The round numbers are psychologically important, but they don't tell the whole story.
Stocks have been rising steadily all year. The Dow is up more than 22% so far in 2013, while the S&P 500 has surged 26%.
Here are some more noteworthy facts about this year's bull run.
1. A retailer is one of the best-performing stocks: Two comeback stories are leading the S&P 500 this year.
Best Buy (Fortune 500) and , Netflix ( have both surged about 270% so far in 2013. Best Buy has bounced back from steep losses in 2012 on hopes that the electronic retailer's sales are turning around. Netflix is near an all-time high thanks to strong subscriber gains and raves for its original content. The online video company was hit hard in 2011 after it raised prices. )
2. And a retailer is the worst-performer: J.C. Penney (Fortune 500) is bringing up the rear. Shares of the ailing retailer have plunged more than 50% this year, although it has recovered recently after several hedge funds purchased stakes in the company. ,
Still, J.C. Penney has a lot to prove. Sales continued to plunge and losses have grown this year. That led to the ouster of controversial CEO Ron Johnson back in April. If J.C. Penney wants to be the Best Buy of 2014, it will have to start building some positive momentum on Black Friday and during the holiday shopping season.
3. Lots of companies have soared: Not all of this year's stand outs were so speculative.
Drug store chains CVS (Fortune 500) and , Walgreen (Fortune 500) have outperformed and are near all-time highs. Grocery store chains , Safeway (Fortune 500) and , Kroger (Fortune 500) have also done well, as have blue chip Dow components , Boeing (Fortune 500) and , Nike (Fortune 500). In fact, 86 companies in the S&P 500 have risen 50% or more so far in 2013. ,
4. The top large cap mutual fund is ... The RidgeWorth Aggressive Growth Stock ( fund has gained more than 55% so far this year, making it the best performing mutual fund that invests in large-cap stocks, according to Morningstar. )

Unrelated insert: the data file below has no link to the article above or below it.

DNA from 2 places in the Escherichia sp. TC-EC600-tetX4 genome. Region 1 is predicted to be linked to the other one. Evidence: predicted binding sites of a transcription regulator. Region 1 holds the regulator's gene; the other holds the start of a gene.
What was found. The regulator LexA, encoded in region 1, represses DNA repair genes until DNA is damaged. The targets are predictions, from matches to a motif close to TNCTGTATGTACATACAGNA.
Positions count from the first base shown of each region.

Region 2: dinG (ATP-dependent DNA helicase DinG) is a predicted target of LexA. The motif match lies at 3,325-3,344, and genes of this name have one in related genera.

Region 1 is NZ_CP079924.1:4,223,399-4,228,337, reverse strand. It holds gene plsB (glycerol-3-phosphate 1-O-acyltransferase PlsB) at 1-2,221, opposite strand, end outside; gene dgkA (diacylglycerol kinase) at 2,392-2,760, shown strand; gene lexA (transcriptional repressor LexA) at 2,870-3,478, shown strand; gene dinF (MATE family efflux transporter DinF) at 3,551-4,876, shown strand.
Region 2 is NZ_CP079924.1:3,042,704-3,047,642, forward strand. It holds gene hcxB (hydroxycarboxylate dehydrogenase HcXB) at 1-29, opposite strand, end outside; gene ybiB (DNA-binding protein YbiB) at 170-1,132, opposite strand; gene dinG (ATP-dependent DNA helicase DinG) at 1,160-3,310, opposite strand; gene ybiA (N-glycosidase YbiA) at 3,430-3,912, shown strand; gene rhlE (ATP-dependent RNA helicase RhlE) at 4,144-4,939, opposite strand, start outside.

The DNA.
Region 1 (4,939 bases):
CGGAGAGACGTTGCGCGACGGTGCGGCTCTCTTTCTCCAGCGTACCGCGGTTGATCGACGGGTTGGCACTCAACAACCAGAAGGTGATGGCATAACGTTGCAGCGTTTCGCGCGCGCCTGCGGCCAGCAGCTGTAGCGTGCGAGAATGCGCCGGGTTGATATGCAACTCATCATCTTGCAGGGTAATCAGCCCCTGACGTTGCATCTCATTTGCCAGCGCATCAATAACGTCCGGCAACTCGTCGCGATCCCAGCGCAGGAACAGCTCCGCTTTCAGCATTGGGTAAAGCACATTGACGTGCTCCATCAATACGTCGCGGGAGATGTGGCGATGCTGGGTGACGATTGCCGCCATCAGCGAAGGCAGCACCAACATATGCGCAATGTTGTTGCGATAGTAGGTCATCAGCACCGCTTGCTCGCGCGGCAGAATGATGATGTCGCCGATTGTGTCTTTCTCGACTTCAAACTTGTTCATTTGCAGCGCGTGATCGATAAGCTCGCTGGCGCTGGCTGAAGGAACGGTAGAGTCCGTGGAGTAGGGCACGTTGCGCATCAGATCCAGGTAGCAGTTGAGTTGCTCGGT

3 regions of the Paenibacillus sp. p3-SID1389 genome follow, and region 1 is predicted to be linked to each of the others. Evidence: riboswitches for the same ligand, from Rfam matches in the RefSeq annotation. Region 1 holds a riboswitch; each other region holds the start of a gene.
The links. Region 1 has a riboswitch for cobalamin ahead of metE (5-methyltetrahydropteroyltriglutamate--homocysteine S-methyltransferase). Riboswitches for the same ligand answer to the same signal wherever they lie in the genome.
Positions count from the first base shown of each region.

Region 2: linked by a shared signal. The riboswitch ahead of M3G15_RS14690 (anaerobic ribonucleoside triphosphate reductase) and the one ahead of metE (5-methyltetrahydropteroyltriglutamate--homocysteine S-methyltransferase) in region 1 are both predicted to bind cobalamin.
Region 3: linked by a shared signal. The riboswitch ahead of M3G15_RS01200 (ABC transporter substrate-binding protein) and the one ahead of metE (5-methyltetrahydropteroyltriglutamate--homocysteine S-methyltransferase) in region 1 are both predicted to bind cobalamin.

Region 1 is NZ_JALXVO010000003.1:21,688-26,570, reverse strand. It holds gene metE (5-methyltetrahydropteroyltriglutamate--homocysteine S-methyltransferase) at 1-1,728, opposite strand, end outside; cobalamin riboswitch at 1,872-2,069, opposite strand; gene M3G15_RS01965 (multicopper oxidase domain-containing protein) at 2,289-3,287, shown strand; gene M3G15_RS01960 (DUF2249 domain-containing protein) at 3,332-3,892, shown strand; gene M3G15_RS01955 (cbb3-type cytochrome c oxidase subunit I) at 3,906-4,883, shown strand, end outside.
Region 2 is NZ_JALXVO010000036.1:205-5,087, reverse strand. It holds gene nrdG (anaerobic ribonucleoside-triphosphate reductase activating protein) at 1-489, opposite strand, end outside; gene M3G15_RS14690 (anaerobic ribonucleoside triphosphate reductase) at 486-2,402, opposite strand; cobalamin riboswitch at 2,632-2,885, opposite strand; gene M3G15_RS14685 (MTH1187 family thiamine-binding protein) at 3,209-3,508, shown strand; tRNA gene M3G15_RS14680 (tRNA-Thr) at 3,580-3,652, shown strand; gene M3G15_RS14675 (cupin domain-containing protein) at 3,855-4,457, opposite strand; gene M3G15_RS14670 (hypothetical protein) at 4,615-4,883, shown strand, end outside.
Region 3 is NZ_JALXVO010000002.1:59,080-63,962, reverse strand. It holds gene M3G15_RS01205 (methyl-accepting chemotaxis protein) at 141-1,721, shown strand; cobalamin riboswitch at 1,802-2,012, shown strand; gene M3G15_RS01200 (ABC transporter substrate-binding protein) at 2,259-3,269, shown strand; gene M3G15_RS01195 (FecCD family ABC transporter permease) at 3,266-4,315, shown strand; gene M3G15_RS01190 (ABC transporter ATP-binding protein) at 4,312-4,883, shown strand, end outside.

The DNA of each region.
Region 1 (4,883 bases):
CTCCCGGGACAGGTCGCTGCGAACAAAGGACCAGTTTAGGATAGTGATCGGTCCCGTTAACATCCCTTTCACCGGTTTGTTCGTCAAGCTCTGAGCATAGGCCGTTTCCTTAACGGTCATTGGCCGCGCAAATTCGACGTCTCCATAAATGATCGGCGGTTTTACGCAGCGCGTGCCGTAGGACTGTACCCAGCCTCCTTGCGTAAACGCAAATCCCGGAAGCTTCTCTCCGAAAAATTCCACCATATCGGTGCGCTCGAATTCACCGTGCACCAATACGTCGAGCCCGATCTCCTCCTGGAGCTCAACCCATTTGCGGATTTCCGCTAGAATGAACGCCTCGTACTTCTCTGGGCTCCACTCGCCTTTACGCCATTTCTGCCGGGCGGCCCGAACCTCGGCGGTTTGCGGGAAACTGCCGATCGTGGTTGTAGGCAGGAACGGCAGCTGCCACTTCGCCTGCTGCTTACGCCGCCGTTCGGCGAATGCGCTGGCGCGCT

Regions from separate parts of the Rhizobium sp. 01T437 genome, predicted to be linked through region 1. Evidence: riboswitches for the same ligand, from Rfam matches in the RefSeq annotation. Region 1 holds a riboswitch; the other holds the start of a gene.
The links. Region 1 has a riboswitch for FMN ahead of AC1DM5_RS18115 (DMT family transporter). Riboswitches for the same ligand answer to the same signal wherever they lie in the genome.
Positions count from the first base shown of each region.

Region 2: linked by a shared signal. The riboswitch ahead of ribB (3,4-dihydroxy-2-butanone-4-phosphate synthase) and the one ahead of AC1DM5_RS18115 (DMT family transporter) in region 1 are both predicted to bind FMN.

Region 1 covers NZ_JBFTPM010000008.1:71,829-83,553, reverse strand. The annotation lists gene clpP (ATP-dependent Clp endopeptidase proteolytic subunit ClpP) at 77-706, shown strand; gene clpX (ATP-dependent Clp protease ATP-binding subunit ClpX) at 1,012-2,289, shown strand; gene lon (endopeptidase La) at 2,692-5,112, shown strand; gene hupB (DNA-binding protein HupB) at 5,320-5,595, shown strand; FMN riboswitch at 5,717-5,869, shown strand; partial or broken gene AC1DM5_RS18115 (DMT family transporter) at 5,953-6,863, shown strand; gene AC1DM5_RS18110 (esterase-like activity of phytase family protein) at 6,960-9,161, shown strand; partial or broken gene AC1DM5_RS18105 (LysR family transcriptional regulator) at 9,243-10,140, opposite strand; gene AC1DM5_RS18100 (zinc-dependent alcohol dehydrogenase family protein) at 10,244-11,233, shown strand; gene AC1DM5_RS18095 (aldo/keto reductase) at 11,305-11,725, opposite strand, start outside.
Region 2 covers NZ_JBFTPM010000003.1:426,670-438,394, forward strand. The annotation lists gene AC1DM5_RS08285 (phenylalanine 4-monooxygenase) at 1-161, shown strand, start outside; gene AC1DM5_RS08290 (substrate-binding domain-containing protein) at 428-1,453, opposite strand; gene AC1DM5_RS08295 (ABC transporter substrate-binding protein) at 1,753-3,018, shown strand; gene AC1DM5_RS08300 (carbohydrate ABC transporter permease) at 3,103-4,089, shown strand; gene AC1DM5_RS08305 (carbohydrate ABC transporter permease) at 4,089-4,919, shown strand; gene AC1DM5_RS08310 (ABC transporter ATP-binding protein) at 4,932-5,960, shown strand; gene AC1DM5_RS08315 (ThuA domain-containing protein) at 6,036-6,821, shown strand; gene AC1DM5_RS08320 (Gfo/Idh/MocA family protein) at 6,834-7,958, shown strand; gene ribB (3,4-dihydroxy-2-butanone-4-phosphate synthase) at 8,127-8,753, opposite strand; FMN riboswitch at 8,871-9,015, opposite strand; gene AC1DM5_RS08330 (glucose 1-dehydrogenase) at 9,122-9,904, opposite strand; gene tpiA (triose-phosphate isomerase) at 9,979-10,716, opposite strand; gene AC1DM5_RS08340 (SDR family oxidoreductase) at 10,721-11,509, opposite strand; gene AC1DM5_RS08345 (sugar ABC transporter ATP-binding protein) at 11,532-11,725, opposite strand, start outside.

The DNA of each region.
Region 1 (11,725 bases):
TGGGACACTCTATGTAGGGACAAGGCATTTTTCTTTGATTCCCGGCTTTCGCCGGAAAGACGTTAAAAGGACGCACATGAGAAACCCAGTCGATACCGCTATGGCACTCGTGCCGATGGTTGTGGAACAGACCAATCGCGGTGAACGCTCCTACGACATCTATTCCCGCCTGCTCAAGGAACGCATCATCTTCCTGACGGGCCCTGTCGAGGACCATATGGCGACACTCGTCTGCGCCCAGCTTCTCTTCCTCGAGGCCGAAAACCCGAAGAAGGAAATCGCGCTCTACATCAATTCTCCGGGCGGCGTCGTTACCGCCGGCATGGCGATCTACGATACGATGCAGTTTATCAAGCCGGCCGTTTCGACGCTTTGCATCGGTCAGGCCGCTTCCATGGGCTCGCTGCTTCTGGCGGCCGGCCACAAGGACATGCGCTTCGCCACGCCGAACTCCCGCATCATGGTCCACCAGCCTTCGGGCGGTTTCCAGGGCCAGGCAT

5. Stocks aren't cheap. But they're not super expensive yet: Despite this year's surge, the stock market as a whole does not appear to be overvalued.
The S&P 500 is currently trading at 15 times next year's earnings estimates, according to FactSet. That puts the stock market's valuation slightly above the 10-year average of 14.
Another measure suggests that stocks aren't too expensive. The S&P 500 is trading at 16 times last year's earnings, compared with a long-term average of nearly 15.
6. Individuals are rushing into stocks: As stocks scale to new heights, investors have been pouring money into equity funds at a torrid pace.
For the year, investors have put more than $140 billion into mutual funds that invest in stocks, according to data from the Investment Company Institute. That compares with a net outflow of $153 billion in 2012.
According to TrimTabs, which tracks flows into mutual funds and exchange traded funds, stocks are on track to have the largest inflow since the tech bubble burst in 2000.
7. Investors are very greedy: Meanwhile, CNNMoney's Fear & Greed index, which tracks seven indicators of market sentiment, has been firmly in Greed territory in recent weeks, with the occasional foray into the realm of Extreme Greed.
It's almost hard to remember it was less than two months ago that investors were nervous about the government shutdown and possibility of a debt default by the United States. In early October the Fear & Greed Index was flashing signs of Extreme Fear.
8. The bull is almost five. Stepping back further, this year's gains are just the latest phase in a bull market that began nearly five years ago. The S&P 500 has increased 170% since the "Devil's Low" of 666 on March 9, 2009.
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